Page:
Transitions: Provisioning…

Life is full of transitions: we have commented on the phenomenon over the past few months. We go to school. We graduate. We may marry and have children. Perhaps we will feel the call of God upon our lives. We may discover that he leads us off to Addis Ababa, or some ger in Ulaanbaatar. Maybe then he leads us on again. (Maybe eventually he leads us to retire!) If you are like me, you may sometimes wonder what you have gotten yourself into. But this is the normal cycle of things.

The great transitions of life are like this. We get a glimpse of the horizon before us, and set out. But there are bangs and bumps along the way. When the broad horizon becomes practical detail, we discover that things are not as smooth as we had hoped. Will we have what it takes?

Of course, not.

So how do Christian people “provision” for the great transitions of life? How do we find what it takes? Jesus offers a pair of illustrations in Luke 14.

If you set out to build a tower, Jesus advises, you do well to “count the cost.” See if you have what it takes to complete the project. “If you only get the foundation laid and then run out of money, you’re going to look pretty foolish” (v.29, The Message).

Or if you set out sometime to battle, you do well to count your troops. See if you have what it takes to win. “Can you imagine a king going into battle… without first deciding whether it is possible?” (v.31).

Yet Jesus’ advice, we might say, is somewhat “tongue in cheek.” (He talked about a lot of important things in this way.) The illustrations are not about counting our pennies or numbering our troops, exactly – as if by numbering things we will be made adequate for them. Money will not build the tower that Jesus proposes. Troops will not win the battle that he commands. Our very best efforts – “whether plans or people” (v.34) – are not yet sufficient for the tasks that Jesus gives. This is a tower that will cost us everything. The battle will consume us completely.

Jesus uses an interesting word for “counting” the cost – translated elsewhere “calculate” (CEB), “estimate” (CJB), “reckon” (DRA), or “compute” (NET). 1 The word is psephizesthai – derived from psephos, meaning “pebble.” 2 Pebbles were used for tallying things in the ancient world, in a business-like sort of way. It is the word from which we derive the English metaphor “bean counter.” (Beans were sometimes used for counting, too.)

Counting beans comes naturally to modern western people: it is part of our cultural makeup. We count years, days, and minutes. We count pennies, kilometers, returns on investment, temperatures, calories, page views, and more. We count things because we can, I suppose, and because we think that counting matters. (This is part of our culture, too.) If we have counted beans enough, we feel confident. If we find that our beans are few, we cower or demur.

This is true in the world of missions, too. Emmanuel Katongole of the University of Notre Dame comments insightfully: “…the ‘technology’ of mission dominates mission conversations and conferences: thus the preoccupation with maps, numbers, models, trends, frontiers, indicators of success, etc. – all reflecting a modernist worldview of the West.” 3 We measure what we can: we measure what’s available. Yet we mustn’t presume direct lines between what’s available and what’s important.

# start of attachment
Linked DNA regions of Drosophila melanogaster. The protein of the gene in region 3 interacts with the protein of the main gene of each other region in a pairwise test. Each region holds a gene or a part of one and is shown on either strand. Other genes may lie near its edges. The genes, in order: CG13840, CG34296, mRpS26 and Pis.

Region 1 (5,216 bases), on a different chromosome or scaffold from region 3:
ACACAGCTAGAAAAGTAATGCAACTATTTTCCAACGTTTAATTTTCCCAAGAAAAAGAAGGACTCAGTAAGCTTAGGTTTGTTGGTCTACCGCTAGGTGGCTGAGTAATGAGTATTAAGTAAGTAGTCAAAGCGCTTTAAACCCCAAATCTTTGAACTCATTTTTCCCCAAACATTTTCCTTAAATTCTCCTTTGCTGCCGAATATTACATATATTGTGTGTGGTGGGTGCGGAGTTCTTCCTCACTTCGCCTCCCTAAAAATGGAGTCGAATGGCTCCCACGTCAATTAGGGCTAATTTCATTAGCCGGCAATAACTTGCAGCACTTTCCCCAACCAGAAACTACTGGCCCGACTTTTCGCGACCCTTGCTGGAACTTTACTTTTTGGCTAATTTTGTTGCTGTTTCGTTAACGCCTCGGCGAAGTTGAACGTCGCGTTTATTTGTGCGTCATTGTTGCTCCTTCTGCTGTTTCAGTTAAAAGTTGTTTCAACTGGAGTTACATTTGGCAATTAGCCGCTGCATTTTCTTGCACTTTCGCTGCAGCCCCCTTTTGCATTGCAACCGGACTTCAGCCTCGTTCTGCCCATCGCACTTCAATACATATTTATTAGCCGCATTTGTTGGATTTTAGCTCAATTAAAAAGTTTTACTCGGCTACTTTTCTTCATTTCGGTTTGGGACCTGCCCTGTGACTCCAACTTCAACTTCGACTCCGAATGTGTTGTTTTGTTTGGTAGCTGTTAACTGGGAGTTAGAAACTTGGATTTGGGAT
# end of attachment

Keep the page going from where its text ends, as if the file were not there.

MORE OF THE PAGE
Imagine such an approach on the shores of the Red Sea, in the great transition from Egypt to the Promised Land. What if Moses had called bean counters to calculate the task that lay before them? “Let’s see,” they might have surmised. “The Red Sea has a surface area of 438,000 km2, approximately, and an approximate volume of 233,000 km3. If our buckets have a capacity of 10 liters, and we are approximately 3 million souls, and each of us could empty, let’s say, 10 buckets per minute – why, we could empty this entire sea in under 1,500 years, easily (working day and night.)” 4

But the bean counters would have had it wrong. The transition out of Egypt could not happen by bucketfuls – no matter how many you may gather. Transitions like these must wait for God’s wind to blow.

Jesus poses the illustrations in Luke 14 – not so much to set us “counting pebbles” – but to underscore the simple, preposterous impossibility of the task before us. He invites us to discipleship – and then to join him in making disciples of every nation, everywhere. It is a task that must cost us everything. But if we count our pebbles before departure, we will surely stay at home.

Where the wind of God blows, the people of God march. And should they meet impossible odds – a sea too far, a tower too tall, an army too large – they will learn simply to trust. They will simply obey. And when they do, they will discover their God sufficient.

This is the way that great transitions work. Not so much by counting beans. They work by the provision of God.

1 From the Common English Bible (CEB), Complete Jewish Bible (CJB), Douay-Rheims American Edition (DRA), and New English Translation (NET), respectively.
2 See
3 “Mission and the Ephesian Moment of World Christianity: Pilgrimages of Pain and Hope and the Economics of Eating Together,” Mission Studies 29/2:183-200 (2012), p.186.
4 See I have estimated 2.33e+17 liters total, 2.33e+16 buckets required, 7.76e+9 buckets required per individual, yielding 1477.68 years to accomplish at 10 buckets per minute per individual. But I freely overestimate their capacity.

Other posts in this Transitions series:
Transitions: RememberingTransitions: Remembering Our Story…Transitions: Horizoning…Transitions: Horizoning our Story…Transitions: Provisioning…Transitions: Resting…Transitions: Now What?

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